Trowels – V-shape, U-shape, or Notched?

Thins-set mortar trowels come in three common configurations. The first decision is which shape of the trowel is best for your tile application. There is no set or standard criteria. For the most part, the trowel style is a personal choice.

V-Shaped Trowels – The Sawtooth Selection

V-notch trowels do look like a saw blade. A v-notch trowel by design delivers less thin-set to the surface than any of the other styles of trowels. A smaller amount of mortar makes the v-notch trowel an excellent choice of laying or hanging small tiles.

If you are installing tile less than 2 inches square or are creating a mosaic pattern, a v-notched trowel is a great choice. V-notch trowel sizing measures the distance between each of the pointed tips of the v-shape notch.

U-Shaped Notches – Bigger Tile and More Thin-Set

When tile sizes go over four inches square, it is time to move to a U-notch or square notch trowel. Many home DIY-ers prefer a U-notched trowel for several reasons

  • It is easier to control the squeeze out of thin-set into grout lines with a u-notch trowel
  • U-notched trowels typically have more space between the notches than square notched trowels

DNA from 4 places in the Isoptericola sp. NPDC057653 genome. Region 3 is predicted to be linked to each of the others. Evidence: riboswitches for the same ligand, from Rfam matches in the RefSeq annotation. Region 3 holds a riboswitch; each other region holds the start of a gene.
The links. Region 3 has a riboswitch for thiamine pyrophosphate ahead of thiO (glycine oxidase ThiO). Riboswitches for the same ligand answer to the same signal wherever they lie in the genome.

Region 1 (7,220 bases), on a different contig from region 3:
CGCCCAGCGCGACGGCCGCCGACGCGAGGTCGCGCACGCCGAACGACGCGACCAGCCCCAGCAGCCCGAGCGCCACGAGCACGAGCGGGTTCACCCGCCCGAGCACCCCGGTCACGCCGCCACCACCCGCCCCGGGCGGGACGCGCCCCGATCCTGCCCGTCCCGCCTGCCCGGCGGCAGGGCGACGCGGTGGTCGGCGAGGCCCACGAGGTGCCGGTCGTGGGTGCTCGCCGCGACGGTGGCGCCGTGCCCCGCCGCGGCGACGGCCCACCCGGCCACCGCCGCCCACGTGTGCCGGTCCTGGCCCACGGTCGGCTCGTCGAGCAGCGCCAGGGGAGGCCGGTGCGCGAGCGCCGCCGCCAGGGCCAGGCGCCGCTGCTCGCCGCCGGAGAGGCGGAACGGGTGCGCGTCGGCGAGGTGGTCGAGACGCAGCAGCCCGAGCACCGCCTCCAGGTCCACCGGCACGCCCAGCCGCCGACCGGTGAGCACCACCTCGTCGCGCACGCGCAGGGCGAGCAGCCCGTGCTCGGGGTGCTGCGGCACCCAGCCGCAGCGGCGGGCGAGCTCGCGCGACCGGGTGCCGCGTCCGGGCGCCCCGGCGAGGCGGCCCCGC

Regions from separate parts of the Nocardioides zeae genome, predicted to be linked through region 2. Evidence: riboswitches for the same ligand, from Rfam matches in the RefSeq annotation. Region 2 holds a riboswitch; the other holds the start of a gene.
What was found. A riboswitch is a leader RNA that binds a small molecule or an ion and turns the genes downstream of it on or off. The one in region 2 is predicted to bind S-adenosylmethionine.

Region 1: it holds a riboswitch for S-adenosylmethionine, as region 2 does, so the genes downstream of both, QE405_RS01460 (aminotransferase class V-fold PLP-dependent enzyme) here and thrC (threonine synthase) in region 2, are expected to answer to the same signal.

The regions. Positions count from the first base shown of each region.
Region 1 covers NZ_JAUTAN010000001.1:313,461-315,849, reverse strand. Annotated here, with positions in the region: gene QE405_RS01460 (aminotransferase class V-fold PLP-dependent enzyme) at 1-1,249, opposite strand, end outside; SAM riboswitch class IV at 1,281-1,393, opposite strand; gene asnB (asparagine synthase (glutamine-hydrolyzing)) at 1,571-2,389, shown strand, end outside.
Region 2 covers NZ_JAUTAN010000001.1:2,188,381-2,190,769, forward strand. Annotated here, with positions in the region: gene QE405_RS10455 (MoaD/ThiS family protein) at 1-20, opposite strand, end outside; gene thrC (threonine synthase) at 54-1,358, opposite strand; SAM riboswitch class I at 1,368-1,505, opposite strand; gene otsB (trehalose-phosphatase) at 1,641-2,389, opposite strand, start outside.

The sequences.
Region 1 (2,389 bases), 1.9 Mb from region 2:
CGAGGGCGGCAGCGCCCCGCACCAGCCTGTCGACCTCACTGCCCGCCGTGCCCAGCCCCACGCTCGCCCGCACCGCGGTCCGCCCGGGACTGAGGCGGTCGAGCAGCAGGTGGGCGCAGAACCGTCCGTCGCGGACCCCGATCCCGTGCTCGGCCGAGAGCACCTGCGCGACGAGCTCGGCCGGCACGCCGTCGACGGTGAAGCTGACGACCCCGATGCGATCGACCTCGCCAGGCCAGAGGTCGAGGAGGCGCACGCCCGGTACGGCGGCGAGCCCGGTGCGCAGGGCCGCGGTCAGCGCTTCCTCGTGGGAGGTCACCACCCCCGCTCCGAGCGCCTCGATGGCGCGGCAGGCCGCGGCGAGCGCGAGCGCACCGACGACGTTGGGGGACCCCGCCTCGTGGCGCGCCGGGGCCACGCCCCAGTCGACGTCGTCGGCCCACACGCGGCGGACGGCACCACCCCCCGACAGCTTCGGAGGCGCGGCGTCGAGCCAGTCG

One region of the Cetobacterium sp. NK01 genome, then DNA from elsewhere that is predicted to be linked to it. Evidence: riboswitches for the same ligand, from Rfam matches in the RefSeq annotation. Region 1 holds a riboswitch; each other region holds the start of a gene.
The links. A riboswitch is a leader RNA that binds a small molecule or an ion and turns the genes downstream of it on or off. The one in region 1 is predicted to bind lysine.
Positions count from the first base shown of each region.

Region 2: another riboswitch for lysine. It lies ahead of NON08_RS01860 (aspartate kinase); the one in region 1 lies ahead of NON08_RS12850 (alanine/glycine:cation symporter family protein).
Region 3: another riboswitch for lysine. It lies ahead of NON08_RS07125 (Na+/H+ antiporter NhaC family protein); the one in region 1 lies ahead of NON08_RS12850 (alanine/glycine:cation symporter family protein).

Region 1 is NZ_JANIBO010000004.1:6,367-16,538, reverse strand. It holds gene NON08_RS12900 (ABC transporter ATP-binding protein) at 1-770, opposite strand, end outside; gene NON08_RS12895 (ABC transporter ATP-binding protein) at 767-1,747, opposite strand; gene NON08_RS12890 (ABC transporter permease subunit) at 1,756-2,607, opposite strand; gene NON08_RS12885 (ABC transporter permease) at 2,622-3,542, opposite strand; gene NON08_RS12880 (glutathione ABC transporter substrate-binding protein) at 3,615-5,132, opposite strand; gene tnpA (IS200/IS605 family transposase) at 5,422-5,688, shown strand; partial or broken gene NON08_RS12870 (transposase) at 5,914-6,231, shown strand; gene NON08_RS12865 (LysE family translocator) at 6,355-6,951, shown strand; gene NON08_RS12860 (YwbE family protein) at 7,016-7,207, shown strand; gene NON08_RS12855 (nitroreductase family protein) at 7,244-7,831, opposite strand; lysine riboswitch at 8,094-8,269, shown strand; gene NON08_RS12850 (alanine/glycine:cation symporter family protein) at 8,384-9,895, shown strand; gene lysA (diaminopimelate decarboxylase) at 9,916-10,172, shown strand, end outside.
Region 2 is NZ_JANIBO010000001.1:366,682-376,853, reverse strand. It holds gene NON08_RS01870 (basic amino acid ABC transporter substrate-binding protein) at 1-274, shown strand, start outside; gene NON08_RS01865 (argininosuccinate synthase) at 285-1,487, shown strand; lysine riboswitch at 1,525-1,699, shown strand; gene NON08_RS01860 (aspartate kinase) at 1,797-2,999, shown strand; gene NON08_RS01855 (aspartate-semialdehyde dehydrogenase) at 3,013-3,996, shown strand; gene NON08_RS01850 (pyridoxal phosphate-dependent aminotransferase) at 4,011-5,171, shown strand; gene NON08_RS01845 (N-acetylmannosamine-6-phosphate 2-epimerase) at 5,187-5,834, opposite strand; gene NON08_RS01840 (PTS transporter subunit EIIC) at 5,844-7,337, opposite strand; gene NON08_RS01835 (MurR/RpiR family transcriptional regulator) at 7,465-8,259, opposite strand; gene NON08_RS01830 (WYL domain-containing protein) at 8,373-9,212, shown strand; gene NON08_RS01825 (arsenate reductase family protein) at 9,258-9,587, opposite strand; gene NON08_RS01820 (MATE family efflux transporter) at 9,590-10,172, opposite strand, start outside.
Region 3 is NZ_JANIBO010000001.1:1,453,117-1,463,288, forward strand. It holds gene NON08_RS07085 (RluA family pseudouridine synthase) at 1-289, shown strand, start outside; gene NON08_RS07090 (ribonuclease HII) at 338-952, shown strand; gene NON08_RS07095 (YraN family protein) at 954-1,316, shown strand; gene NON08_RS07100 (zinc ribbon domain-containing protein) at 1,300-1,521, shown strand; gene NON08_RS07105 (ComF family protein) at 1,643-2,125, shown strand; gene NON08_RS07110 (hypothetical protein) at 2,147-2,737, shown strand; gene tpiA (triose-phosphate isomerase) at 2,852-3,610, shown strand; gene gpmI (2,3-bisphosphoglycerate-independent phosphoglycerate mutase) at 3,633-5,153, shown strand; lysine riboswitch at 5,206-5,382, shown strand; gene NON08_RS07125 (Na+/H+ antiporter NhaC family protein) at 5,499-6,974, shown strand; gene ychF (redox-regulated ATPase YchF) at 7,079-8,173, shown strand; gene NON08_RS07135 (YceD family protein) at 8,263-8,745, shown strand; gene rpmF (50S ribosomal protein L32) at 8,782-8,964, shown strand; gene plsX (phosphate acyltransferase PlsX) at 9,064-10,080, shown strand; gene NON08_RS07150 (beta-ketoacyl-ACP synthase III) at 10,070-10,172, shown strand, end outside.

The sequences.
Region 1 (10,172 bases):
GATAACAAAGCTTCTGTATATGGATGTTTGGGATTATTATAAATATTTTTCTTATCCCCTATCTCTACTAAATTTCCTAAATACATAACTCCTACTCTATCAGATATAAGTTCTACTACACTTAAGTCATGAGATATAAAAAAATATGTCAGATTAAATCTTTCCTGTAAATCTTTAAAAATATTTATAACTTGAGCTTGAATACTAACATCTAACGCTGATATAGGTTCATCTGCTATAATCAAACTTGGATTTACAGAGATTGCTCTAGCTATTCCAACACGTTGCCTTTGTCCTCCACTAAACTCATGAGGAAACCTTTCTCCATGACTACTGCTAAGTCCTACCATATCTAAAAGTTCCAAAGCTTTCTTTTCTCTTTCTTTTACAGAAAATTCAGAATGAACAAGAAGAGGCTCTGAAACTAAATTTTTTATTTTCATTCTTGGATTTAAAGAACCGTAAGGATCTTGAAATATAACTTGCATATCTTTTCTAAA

• A u-shaped thin-set ridge tends to spread out rather than fold over when placing a tile

Square Notched Tile – The Vertical Solution

If your project involves hanging tile vertically on a wall or other surface, a square notched trowel is a better selection. By selecting a wider and shallower trowel notch, you can maintain a good standing ridge on a vertical surface.

The shorter but wider thin-set ridge will remain standing yet still provide the proper depth of thin-set behind the tile for good adhesion. The smaller and wider ridges help solve the problem with squeeze out between the tiles into the grout lines as well.

Thin-set and Tile – Getting the Proper Coverage

When setting tile on a floor or vertically, the key is having the right thin-set coverage between the substrate and the tile. Thin-set should be applied so that: